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Why Were the Polls So Wrong?

Based on clear and consistent polling data, environmental advocates went into Election Day expecting sweeping victories in North Carolina. It didn’t work out that way. Why were the polls so wrong again after misreading the electorate just four years ago?

While late votes were still being tabulated in some states, the picture in North Carolina is clear. Pre-election polls were off in key contests across the state. It happened despite most reputable pollsters taking steps to address the problems they thought they’d identified from their big miss in the 2016 presidential contest.

This problem of polling reliability is important to environmental advocates in several ways. It affects how we analyze in which contests we can make a difference, and therefore where we should direct limited resources. It impacts which arguments we need to make in order to persuade voters. It can even affect which issues we choose to tackle now, versus what we recognize are good ideas that need to wait for another day because the critical mass of public support is not yet within reach.

Early post-election analysis is always subject to mistakes, and 2020 is likely to be no exception on that front. However, what we know so far suggests some likely culprits for the polling failures.

First, as in 2016, most polls here were within their estimated margin of error. However, that is supposed to account for potential sampling error within one poll, not to mask a consistent mistake in one direction across multiple polls. Thinking they had figured out what went wrong in 2016 and how to fix it, polling firms adjusted their projections about who would vote this time. They understood a consistent pattern had developed of white voters without a college degree voting differently on average from those with a college degree. They took pains to go to extra effort to poll voters from both groups.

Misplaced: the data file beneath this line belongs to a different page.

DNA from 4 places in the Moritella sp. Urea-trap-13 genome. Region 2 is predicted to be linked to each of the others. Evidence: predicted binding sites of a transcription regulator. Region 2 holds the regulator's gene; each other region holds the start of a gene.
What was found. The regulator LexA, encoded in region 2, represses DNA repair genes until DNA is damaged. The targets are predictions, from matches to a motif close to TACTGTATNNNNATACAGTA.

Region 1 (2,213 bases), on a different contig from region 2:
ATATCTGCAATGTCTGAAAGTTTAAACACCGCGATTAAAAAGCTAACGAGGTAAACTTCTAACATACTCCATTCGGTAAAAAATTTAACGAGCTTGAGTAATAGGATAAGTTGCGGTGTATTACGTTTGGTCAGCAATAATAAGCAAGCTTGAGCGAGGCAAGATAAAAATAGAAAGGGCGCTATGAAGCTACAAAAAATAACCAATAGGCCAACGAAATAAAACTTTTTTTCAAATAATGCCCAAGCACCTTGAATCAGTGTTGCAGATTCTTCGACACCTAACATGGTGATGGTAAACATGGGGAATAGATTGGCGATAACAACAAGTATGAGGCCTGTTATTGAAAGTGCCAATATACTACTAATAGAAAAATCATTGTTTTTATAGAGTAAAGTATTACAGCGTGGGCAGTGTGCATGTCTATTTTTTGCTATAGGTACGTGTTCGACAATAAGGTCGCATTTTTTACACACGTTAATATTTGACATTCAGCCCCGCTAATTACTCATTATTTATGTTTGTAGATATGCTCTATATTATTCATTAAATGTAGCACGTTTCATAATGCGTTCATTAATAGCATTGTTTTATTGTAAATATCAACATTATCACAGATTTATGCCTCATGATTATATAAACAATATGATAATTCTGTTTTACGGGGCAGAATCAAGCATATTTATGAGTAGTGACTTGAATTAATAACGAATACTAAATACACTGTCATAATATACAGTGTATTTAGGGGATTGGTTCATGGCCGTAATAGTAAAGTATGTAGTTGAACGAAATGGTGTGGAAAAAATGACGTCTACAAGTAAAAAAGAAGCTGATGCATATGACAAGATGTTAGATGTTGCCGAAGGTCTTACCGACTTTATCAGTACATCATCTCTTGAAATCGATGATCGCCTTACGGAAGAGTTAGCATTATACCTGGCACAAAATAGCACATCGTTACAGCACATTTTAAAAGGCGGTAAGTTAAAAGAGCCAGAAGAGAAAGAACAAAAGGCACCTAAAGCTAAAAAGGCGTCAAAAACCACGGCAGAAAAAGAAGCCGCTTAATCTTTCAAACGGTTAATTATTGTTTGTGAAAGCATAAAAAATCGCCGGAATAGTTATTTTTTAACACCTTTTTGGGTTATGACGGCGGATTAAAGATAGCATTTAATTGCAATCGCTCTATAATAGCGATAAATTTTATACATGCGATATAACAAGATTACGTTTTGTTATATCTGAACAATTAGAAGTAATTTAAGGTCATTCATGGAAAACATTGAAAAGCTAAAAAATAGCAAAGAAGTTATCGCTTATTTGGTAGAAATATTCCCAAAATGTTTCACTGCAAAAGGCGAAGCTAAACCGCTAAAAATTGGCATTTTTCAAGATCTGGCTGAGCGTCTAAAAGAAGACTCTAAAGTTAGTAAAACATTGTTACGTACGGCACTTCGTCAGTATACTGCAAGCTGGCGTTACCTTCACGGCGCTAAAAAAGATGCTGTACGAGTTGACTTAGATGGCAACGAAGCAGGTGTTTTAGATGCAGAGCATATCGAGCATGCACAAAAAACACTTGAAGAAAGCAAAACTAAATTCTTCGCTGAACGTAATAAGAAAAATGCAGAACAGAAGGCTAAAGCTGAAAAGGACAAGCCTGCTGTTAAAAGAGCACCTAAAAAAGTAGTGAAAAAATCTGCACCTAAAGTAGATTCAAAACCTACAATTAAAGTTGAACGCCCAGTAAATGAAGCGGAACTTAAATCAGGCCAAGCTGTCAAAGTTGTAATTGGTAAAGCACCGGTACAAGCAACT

However, it seems that there may well be a broader error involved. Across the demographic groups, there seems to be a difference between those who are willing to respond to a poll and those who are not. Voters who are more skeptical of “mainstream media” reporting, who respect scientific expertise less, and who are more distrustful of social institutions in general seem less likely to answer polls at all. It’s not that they’re misleading pollsters; they’re refusing to even talk with them.

This means fewer answers from those who reject climate science and public health advice. It means fewer responses from those who are just as likely to accept wild conspiracy theories from the dark reaches of the internet instead of fact-checked reporting from reputable journalists. 

And when certain demographic groups are harder to reach, unrepresentative opinions from those who are reached are magnified in the weighting of the polls, skewing the ultimate results to suggest more favorable outcomes for environmental advocates.

This doesn’t mean polling can be abandoned. It does mean that for polls to provide the useful guidance we need to help inform our advocacy for a clean environment and public health, polling methodology will need to be updated to respond to the shifting public information environment.

Again.

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